Holy Week in Spain
The lights go out. Suddenly we’re in pitch-black darkness. The crowd is silent. Then, with a great creaking sound, the enormous wooden doors of the cathedral swing open.We’ve just arrived in Caravaca de la Cruz, a small town in the little-known region of Murcia in southern Spain. It’s midnight on the Thursday before Easter and this is our first Semana Santa, or Holy Week, experience. We have no idea what to expect.
Through the huge doors, we can see that a procession has formed in the semi-darkness inside the cathedral. Men, wearing black robes and huge, white peaked hats, stand in two lines, holding lanterns. With a start, we realize that the hats make them look like Ku Klux Klansmen but this ceremony has a very different meaning – penitence. These starkly clad men are “penitentes.”The procession moves into the narrow, dark street. The dense crowd presses against us; the only sound is their breathing.Then we hear a single, commanding voice. A huge float, or “paso,” bearing a statue of Jesus on the cross follows the two columns of penitentes and moves toward us with a swaying movement. A hooded man precedes the float, and it is his voice that we hear. He is giving directions to some 20 men who are underneath the paso, hidden by the robes that cloak its sides, groaning under its staggering weight. They’re called “costaleros” and because they can’t see anything, they have no idea which way the street leads or how to maneuver the narrow corners. They are totally dependent on this man, called a “capataz.” He steers them with his voice, by tapping a long pole on the ground or ringing a small metal knocker on the side of the paso. We had only moved to Barcelona a few months earlier and by the time we decided to go to Semana Santa, there wasn’t a hotel room available in all of Andalusia. So we ended up in the little-known region of Murcia, staying in an attractive “casa rural” up a beautiful valley above Caravaca run by an enterprising young man named Pedro Bernal and his fiancee, Elena. It turned out to be a miraculous experience.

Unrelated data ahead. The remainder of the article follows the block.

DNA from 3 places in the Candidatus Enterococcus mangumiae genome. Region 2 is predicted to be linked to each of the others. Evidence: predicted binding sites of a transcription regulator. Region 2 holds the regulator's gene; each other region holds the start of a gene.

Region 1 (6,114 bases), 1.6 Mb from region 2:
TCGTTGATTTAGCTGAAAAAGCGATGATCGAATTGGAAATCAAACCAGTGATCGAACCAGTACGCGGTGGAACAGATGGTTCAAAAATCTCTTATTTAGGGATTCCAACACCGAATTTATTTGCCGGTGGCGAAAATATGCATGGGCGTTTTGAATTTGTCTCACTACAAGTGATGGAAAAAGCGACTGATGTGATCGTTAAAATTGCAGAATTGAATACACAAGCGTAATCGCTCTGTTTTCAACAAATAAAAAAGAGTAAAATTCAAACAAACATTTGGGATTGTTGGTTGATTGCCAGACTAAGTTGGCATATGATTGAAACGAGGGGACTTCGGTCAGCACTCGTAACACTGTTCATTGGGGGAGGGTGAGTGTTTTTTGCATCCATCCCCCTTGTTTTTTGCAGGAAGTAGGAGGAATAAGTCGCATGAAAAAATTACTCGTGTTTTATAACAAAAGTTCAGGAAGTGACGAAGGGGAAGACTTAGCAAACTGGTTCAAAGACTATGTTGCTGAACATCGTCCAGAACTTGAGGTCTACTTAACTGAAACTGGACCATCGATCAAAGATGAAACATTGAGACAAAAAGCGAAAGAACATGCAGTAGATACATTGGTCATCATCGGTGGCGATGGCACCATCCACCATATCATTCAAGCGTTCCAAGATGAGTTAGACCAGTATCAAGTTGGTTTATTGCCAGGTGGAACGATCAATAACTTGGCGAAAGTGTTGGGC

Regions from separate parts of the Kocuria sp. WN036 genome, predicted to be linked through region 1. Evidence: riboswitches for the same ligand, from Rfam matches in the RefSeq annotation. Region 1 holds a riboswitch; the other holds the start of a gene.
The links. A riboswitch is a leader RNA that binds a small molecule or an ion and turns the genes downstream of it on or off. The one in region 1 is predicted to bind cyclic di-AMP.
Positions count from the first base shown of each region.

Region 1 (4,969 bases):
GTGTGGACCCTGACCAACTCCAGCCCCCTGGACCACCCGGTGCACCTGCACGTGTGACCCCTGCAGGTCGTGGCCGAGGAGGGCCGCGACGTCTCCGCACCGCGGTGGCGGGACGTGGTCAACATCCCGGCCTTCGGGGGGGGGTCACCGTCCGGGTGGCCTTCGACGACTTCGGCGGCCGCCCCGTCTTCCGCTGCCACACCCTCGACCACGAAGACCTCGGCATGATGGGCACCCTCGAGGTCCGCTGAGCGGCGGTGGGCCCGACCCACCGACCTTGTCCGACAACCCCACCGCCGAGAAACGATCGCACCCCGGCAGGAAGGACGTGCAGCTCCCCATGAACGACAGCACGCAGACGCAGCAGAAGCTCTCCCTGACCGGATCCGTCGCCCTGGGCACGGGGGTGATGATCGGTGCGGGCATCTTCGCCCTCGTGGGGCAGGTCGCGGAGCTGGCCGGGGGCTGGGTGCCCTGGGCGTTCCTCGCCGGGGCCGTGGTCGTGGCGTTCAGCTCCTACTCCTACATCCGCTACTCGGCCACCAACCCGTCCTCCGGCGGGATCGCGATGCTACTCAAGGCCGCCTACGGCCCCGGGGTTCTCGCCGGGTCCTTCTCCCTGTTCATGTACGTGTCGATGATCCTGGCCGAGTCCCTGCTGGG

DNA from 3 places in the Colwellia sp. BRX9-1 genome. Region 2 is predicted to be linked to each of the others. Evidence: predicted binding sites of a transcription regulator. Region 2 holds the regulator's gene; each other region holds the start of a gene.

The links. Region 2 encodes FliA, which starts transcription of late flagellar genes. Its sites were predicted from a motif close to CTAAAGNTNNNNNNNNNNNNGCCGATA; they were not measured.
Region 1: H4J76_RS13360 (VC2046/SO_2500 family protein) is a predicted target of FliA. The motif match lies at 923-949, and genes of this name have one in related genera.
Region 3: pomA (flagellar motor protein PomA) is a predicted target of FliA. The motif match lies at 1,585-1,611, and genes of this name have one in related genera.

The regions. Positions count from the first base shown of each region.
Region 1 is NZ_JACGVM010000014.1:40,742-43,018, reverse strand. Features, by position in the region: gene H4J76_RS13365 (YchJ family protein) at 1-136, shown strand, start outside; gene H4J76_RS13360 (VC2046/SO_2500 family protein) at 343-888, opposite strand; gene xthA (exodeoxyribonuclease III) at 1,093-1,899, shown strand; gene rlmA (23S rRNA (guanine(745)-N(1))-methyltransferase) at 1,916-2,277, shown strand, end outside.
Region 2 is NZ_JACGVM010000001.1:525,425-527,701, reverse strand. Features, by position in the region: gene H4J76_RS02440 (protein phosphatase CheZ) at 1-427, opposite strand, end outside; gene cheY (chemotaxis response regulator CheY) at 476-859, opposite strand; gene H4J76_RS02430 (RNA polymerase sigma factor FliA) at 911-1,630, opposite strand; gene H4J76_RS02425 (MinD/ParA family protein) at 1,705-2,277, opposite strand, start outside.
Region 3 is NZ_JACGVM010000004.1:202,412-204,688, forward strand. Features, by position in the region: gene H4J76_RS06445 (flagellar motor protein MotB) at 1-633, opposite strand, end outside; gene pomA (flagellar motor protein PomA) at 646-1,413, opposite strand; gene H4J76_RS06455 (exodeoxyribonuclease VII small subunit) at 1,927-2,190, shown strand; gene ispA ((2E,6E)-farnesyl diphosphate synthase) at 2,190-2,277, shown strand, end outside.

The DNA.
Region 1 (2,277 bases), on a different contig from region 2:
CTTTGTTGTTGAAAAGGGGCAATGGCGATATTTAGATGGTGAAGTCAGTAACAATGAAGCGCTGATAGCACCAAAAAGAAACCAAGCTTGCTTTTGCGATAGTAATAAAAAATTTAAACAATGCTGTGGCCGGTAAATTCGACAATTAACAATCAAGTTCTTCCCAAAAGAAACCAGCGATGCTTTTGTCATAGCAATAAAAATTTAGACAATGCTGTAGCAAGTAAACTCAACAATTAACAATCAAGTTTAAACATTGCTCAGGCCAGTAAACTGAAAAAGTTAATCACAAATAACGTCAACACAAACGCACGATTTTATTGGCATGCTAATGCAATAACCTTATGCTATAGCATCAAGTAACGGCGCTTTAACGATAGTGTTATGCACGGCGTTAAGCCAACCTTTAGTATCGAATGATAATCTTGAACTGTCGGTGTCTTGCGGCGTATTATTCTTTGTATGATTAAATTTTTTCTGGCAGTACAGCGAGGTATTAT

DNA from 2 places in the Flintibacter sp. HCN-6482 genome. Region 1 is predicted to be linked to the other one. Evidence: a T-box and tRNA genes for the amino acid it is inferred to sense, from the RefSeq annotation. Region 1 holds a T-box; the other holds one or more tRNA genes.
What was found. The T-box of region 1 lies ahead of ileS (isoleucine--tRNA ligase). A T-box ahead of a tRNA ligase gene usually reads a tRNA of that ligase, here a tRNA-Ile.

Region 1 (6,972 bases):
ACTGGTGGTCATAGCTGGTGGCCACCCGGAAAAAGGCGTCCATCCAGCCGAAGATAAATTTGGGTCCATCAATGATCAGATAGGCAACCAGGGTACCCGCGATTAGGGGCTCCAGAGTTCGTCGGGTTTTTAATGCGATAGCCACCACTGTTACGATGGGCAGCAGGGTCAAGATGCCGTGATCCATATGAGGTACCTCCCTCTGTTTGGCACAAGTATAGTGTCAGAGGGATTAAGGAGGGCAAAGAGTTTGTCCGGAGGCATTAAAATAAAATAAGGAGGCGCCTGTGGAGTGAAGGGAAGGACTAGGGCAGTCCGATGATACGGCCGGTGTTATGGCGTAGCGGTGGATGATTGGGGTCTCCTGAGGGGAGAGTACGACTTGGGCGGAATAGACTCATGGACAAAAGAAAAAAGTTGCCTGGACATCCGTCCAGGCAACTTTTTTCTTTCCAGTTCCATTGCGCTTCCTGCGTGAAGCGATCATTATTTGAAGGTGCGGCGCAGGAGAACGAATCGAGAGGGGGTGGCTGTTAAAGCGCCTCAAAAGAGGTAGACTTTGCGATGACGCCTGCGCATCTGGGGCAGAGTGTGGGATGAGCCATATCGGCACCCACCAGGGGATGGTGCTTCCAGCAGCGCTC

Earlier that evening, we’d wandered into a small, jampacked bar called “Los Pajaritos.” Along the back wall were little cages full of songbirds. The owners, Santos and Maravilla, raise these birds and enter them in contests all over Spain. The birds sang happily as the cheerful customers feasted on “pulpo a la gallega” (octopus, Galician-style), long green beans that looked like oversized lima beans, local almonds, codfish fried in little dough balls, olives and other treats, all washed down by local wines and draft beer.Then as midnight neared, the crowds surged out of the bars and headed toward the cathedral.Suddenly a song broke out. A woman was leaning out of a window, singing what is called a “saeta,” a religious lament, sung without any accompaniment. The paso stopped amid dead silence, except for her deeply moving voice. When she finished, a roar of cheering erupted from the crowd around us. Then there was silence again as the swaying paso continued along the narrow street, squeezing past the throngs.Since that unique Thursday night in 1999, we’ve been to Semana Santa all over Spain: